read more


A range day with BB

by Tom Gaylord, The Godfather of Airguns™
Writing as B.B. Pelletier

This report covers:

• Some new big bore bullets
• How I test big bore bullets
• The 405-grain standard test
• Testing the 192-grain semi-wadcutter
• Testing the 350-grain conical
• Testing the 8mm Egyptian Hakim
• Testing the new Luger
• Summary

Sometimes, I have little things to tell you that don’t add up to a whole report. These things get worked into other reports where possible, but sometimes they just miss the boat. Today, I decided to tell you about several unrelated things that happened to me on the range last week. I’ll start with the big bore bullet test.

read more


Big bore bullets: Part 1

by Tom Gaylord, The Godfather of Airguns™
Writing as B.B. Pelletier

This report covers:

• What’s a big bore airgun?
• Hydrostatic shock
• Back to airguns
• Why, then, the great debate?
• What’s ahead?

What’s a big bore airgun?
While there’s no official definition, those of us who talk about airguns call .177, .20, .22 and .25 calibers the smallbore airgun calibers. From that, you can deduce that anything larger than .25 caliber is a big bore. A few years ago, there was actually a heated debate over this threshold, when a rifle made by the late Jack Haley in .257 caliber competed in and won the last LASSO big bore competition held in Texas. I hope to show in this report why that debate was so heated.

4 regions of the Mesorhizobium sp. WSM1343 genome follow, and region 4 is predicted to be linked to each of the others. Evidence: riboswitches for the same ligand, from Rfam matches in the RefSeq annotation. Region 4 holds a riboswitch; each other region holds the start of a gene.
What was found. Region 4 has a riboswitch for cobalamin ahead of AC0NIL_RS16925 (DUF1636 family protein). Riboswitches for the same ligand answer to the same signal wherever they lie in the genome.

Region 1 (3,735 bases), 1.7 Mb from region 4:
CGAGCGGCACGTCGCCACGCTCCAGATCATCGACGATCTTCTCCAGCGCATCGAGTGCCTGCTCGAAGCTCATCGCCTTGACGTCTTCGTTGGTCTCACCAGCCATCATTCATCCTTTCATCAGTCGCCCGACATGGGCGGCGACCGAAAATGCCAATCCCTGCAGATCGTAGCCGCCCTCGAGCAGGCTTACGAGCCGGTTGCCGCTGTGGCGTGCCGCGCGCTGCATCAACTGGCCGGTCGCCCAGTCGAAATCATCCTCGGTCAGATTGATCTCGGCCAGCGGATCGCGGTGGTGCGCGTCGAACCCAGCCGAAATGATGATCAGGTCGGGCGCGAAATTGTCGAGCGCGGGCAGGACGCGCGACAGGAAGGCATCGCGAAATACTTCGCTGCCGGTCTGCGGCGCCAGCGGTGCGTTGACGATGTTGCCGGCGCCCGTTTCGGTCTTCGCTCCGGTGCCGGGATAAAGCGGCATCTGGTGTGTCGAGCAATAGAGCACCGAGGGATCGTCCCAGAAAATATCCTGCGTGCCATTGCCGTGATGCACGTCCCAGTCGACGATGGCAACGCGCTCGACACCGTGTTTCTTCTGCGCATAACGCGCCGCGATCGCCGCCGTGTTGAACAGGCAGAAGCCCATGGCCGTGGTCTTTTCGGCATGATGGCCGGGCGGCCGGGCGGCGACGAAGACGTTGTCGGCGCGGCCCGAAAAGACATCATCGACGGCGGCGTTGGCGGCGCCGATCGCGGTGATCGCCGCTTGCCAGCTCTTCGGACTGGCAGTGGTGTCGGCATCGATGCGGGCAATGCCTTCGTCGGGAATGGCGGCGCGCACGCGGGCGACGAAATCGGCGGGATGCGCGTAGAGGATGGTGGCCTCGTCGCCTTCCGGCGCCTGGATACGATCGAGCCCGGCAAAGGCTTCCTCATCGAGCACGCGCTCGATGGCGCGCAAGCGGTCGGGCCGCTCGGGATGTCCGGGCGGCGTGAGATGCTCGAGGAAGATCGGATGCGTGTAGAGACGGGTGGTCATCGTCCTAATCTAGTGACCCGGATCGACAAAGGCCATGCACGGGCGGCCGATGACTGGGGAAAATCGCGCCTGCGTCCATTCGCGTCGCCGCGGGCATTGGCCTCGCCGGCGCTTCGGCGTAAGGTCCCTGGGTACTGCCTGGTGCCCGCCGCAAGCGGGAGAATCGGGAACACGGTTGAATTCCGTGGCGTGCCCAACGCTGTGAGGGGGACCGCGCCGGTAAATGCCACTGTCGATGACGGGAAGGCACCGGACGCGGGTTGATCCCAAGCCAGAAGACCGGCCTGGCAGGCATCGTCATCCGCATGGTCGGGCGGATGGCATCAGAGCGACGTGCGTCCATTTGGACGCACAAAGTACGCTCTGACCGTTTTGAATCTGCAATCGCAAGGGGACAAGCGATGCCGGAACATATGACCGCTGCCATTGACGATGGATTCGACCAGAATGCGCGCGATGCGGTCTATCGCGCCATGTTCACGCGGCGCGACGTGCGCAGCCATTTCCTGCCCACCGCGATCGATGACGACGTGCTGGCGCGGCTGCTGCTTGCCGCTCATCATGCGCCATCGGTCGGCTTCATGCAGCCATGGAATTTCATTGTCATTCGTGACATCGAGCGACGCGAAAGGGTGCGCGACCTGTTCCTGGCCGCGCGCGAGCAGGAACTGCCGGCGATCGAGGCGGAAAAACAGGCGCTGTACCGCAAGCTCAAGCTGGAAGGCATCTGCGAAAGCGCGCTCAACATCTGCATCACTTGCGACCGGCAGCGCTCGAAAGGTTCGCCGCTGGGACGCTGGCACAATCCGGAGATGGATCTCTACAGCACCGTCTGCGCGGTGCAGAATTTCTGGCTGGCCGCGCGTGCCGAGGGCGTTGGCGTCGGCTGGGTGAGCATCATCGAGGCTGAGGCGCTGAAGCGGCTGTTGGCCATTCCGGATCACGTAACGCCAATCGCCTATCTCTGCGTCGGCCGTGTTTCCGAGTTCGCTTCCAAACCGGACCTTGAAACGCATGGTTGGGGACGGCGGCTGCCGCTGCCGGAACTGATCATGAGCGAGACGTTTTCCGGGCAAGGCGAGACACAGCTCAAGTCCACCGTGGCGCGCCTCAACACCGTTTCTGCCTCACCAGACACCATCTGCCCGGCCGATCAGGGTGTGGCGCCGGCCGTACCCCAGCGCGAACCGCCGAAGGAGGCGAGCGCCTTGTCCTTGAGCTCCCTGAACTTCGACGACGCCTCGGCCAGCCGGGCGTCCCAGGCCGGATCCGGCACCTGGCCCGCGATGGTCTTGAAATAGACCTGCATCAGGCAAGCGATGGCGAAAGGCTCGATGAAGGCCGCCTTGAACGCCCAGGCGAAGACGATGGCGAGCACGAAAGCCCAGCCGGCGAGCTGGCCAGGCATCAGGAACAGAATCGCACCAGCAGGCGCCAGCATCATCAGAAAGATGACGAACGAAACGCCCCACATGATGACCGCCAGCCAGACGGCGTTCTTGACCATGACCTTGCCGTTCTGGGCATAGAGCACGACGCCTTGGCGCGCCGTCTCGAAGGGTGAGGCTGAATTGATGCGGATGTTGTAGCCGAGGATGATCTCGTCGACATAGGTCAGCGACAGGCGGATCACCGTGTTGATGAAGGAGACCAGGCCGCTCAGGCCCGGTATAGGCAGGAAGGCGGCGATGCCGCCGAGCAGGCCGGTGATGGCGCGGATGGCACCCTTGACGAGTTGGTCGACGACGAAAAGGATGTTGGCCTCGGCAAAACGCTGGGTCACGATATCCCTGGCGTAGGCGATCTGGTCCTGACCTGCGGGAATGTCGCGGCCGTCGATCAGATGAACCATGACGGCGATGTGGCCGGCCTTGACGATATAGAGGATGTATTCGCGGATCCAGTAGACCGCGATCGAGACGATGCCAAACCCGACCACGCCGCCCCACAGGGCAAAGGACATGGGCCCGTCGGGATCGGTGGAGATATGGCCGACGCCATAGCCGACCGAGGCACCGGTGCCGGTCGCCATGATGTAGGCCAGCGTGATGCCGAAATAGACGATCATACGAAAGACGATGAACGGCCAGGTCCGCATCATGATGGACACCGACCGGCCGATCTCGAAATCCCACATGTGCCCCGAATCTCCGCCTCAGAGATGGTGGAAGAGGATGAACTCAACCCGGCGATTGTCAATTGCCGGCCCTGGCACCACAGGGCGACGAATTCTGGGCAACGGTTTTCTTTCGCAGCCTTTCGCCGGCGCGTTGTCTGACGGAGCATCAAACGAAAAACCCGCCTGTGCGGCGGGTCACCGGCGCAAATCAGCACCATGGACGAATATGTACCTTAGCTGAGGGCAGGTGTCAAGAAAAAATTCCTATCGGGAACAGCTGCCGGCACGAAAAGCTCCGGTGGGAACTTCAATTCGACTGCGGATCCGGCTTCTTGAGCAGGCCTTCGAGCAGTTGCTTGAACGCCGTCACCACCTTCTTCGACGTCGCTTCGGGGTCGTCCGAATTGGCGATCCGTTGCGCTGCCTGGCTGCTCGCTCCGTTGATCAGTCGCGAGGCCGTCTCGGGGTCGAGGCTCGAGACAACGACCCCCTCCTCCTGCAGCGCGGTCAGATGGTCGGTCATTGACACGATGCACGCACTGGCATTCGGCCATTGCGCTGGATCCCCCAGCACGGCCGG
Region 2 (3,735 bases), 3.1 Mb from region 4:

read more


New Pyramyd Air big bore!

by Tom Gaylord, a.k.a. B.B. Pelletier

There are lots of things happening that I can’t always share with you, and this is one of them. In two months, we will see the first Pyramyd Air big bore spring rifle. That’s correct — a spring-piston airgun that’s also a big bore.

To stay with the types of model names they’ve used for other airguns, they’ve decided to call the new gun the Earthquake. The first offering will be a .357-caliber rifle on a breakbarrel action. It will weigh 7 lbs. unscoped. It comes with open sights, but there’s a Weaver base permanently attached to the spring tube.

Pyramyd Air engineers used a customer focus group to design the new rifle’s specifications. It will cock with not more than 20 lbs. of effort. Because a carbine length is most preferred, the overall length of the gun will be 40 inches. The length of pull is adjustable from 12.5 to 15 inches, and the Lothar Walther barrel is just 12 inches.

read more


Lock, stock and barrel

by Tom Gaylord, a.k.a. B.B. Pelletier

When I was a youngster, I thought the term “lock, stock and barrel” referred to an old country store. The term was used to convey completeness or entirety. If someone did all of something, they did it lock, stock and barrel. I never read any explanation of the term, so nothing challenged my views.

It was only when I was in my 30s and was reading about guns a lot that I started to become interested in the old-time gun makers. Many of them bought the barrels for their guns and even more bought the locks. Then they assembled these parts into the stock that they made. There were, however, a few gun makers who made everything. They made the lock, the stock and the barrel.

read more